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7 nutritional trips from Grandma that apply to cyclists

Her time-tested food rules can help you be a better, happier rider

There is a a boatload  of nutritional advice available these days thanks to the Internet. It seems that one article contradicts the next, and every day there’s a new study with some new food fad. As an experiment, try googling “is eating eggshells good for you?”

Your grandmother, on the other hand, received only the nutrition advice given to her from her own parents and perhaps a few of her peers. While her knowledge of nutrition was much simpler than what we have today, a lot of the advice that she used to give to you still applies.

1. Eat more

Every time you went to your grandma’s house, she likely had an entire spread of food waiting for you and was never shy when encouraging you to take second and third portions. As a cyclist, you burn a lot of calories and so need to eat plenty of food to fuel your activity level.

Her time-tested nutrition rules can help you be a better, happier cyclist.


2. Eat home-cooked meals

Eating out is fun once in a while, but when you cook at home you can make sure you’re putting together nutritious meals that will fuel your next ride or workout without all the added sugar, salt and fats that come with restaurant-prepared meals. As a bonus, eating at home is usually cheaper, so you can eat more (see above) for less.


3. Eat a variety of healthy foods

If you eat a wide variety of foods, including vegetables, fruits, whole grains, proteins and healthy fats, you shouldn’t require a bunch of expensive, fancy supplements to give your body all of the nutrients it needs to function properly. Nature provides.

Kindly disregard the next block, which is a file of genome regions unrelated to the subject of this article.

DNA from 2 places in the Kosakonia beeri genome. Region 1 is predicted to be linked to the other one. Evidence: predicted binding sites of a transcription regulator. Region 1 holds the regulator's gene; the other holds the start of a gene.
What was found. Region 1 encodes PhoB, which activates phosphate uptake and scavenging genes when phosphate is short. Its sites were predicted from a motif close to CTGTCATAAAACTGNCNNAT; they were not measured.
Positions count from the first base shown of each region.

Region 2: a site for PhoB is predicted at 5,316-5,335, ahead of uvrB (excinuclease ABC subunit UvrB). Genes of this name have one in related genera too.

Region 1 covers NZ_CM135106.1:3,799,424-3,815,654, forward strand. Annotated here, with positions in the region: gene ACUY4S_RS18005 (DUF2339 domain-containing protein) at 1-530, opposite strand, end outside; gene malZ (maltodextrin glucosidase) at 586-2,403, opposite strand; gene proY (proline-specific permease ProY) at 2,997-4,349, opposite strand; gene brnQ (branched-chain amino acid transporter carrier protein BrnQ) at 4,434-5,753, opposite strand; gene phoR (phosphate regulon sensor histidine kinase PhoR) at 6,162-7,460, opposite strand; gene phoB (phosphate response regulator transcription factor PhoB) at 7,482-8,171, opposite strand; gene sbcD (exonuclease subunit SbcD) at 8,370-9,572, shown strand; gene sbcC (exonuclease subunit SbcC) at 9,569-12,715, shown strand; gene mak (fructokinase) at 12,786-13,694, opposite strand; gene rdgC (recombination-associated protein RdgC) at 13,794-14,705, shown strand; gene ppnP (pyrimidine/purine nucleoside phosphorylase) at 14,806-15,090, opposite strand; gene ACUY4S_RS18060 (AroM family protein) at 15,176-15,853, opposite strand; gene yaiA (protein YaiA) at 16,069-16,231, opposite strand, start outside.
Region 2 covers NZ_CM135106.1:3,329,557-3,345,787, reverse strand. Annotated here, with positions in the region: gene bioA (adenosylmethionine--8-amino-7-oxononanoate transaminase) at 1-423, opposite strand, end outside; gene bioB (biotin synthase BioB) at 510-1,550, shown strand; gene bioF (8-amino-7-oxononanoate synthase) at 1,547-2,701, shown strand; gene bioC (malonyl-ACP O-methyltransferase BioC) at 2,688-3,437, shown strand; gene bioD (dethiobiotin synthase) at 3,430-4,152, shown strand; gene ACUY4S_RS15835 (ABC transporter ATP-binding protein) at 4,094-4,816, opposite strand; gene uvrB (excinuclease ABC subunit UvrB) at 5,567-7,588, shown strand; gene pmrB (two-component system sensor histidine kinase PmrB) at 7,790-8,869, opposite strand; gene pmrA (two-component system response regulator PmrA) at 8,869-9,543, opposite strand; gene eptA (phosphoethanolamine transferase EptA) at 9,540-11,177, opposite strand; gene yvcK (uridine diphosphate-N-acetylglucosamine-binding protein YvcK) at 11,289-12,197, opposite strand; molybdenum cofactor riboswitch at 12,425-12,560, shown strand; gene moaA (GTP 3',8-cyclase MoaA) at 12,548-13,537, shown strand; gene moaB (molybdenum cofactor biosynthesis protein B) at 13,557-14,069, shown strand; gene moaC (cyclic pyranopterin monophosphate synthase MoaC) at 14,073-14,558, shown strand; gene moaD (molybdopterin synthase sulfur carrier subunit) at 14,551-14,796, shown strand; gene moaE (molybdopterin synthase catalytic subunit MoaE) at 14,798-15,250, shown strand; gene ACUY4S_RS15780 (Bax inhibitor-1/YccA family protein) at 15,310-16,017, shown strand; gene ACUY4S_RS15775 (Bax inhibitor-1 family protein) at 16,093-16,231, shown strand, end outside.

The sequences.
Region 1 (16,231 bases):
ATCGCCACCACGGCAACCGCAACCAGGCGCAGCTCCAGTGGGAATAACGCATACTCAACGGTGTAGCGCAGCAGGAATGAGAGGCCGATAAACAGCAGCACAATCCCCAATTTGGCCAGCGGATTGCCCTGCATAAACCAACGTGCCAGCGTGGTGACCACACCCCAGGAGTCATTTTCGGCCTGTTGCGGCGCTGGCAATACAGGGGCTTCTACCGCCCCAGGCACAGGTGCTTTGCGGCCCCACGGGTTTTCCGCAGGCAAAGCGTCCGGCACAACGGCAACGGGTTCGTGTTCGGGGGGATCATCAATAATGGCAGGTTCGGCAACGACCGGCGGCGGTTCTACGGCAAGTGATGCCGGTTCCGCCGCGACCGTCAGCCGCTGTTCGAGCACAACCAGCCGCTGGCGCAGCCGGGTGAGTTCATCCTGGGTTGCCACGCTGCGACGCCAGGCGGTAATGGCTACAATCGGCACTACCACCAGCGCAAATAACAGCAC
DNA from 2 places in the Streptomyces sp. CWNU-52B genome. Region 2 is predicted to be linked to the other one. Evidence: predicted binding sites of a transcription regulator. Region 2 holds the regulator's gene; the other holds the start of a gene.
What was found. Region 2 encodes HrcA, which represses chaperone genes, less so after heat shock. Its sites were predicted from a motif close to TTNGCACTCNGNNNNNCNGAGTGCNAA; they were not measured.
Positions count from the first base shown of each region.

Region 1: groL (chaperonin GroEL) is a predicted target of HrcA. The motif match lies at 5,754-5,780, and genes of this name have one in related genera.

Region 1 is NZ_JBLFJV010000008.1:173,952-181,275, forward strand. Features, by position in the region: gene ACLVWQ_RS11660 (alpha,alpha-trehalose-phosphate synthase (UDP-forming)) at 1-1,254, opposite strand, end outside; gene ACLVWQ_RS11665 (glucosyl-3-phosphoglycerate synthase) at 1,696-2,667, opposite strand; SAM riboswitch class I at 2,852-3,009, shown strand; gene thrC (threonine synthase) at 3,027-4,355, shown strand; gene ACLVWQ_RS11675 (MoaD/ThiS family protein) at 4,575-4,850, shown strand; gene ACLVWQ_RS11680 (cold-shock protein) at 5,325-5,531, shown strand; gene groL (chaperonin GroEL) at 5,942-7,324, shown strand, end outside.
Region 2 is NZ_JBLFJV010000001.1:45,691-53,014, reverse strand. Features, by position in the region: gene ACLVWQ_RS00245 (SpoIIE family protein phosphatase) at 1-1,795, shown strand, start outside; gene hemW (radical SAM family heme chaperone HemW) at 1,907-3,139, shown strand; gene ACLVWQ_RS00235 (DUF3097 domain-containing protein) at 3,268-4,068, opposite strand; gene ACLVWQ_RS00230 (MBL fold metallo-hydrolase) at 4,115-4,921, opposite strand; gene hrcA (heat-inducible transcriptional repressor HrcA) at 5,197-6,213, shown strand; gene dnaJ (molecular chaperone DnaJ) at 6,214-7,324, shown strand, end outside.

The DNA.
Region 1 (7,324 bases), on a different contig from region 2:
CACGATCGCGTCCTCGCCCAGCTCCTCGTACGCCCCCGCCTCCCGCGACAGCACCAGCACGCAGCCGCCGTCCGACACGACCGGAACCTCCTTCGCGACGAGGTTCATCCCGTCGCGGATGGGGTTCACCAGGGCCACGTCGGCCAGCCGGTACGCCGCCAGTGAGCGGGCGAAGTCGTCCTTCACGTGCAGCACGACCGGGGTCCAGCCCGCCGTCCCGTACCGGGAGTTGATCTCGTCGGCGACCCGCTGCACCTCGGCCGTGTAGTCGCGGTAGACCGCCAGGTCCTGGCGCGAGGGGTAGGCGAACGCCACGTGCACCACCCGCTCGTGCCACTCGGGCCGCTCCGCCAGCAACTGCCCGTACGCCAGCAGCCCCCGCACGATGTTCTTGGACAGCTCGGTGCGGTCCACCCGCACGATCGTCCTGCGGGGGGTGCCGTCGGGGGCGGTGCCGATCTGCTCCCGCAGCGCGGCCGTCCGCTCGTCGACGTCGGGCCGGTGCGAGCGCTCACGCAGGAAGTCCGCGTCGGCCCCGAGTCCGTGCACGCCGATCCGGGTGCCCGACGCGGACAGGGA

4. Never go hungry

Sure, intermittent fasting is all the rage. but do you remember how your grandma was always checking in to ask you if you’d like a snack, even if it was only a couple of hours after a meal? As a cyclist, you should do the same thing for yourself. Don’t restrict your eating just because you think you “shouldn’t” be hungry or it’s not a proper mealtime. Listen to your body, and if you’re hungry, eat.


5. It’s all about balance

Yes, as a cyclist you want to eat healthy in order to improve performance, but that doesn’t mean you have to be perfect 100 per cent of the time. Grandma understood the need for balance, and knew that eating a piece of pie once in a while was just as important as eating your spinach. Whether you’re in the middle of a big training block, in the off-season or injured on the sidelines, ditch the food guilt and make room for the foods you love, so you can enjoy life.


6. Don’t rush your meals

Meals are times when you should stop what you’re doing, slow down and focus on enjoying the food in front of you. If you can still hear your grandma’s voice in your head telling you to stop inhaling your food like it’s a race, listen to her. She’s right.

7. Calm down and relax around food

Sometimes, what or how we eat is not within our control, and that’s OK. One less-than-perfect meal isn’t going to hurt you, nor is eating something different from what you normally consume. Nutrition is only one part of health and does not have to be perfect. Do the best you can, but don’t sweat it when you don’t “get things right” all of the time.